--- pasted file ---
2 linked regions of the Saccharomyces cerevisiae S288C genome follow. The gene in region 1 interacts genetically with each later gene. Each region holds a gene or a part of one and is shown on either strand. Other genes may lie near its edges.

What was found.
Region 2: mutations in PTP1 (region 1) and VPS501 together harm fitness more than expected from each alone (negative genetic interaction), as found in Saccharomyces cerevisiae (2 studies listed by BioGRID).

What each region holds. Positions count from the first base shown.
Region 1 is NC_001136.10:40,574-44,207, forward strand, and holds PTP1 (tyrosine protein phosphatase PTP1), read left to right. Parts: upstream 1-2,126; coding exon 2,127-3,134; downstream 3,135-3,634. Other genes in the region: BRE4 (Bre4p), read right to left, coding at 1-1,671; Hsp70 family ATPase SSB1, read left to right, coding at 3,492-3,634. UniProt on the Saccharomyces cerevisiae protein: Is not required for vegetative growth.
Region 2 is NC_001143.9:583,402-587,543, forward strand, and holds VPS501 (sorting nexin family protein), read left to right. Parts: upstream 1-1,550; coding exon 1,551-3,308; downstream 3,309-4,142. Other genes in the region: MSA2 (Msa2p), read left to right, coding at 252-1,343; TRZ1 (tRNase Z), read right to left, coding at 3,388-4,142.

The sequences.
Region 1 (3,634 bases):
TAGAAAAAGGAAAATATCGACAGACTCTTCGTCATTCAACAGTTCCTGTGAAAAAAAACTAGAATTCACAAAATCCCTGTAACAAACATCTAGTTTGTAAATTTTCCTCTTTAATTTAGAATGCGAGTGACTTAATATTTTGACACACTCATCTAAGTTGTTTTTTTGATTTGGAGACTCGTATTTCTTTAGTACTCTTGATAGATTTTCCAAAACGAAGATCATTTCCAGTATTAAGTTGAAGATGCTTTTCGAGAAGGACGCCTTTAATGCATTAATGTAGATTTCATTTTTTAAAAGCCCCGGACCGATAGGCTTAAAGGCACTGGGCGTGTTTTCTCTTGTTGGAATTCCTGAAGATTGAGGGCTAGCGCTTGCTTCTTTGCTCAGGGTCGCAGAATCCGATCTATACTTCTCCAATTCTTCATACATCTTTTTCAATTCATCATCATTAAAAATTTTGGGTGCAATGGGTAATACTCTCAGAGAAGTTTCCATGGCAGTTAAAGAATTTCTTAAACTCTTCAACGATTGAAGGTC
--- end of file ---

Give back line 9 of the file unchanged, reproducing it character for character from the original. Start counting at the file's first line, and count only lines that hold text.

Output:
TAGAAAAAGGAAAATATCGACAGACTCTTCGTCATTCAACAGTTCCTGTGAAAAAAAACTAGAATTCACAAAATCCCTGTAACAAACATCTAGTTTGTAAATTTTCCTCTTTAATTTAGAATGCGAGTGACTTAATATTTTGACACACTCATCTAAGTTGTTTTTTTGATTTGGAGACTCGTATTTCTTTAGTACTCTTGATAGATTTTCCAAAACGAAGATCATTTCCAGTATTAAGTTGAAGATGCTTTTCGAGAAGGACGCCTTTAATGCATTAATGTAGATTTCATTTTTTAAAAGCCCCGGACCGATAGGCTTAAAGGCACTGGGCGTGTTTTCTCTTGTTGGAATTCCTGAAGATTGAGGGCTAGCGCTTGCTTCTTTGCTCAGGGTCGCAGAATCCGATCTATACTTCTCCAATTCTTCATACATCTTTTTCAATTCATCATCATTAAAAATTTTGGGTGCAATGGGTAATACTCTCAGAGAAGTTTCCATGGCAGTTAAAGAATTTCTTAAACTCTTCAACGATTGAAGGTC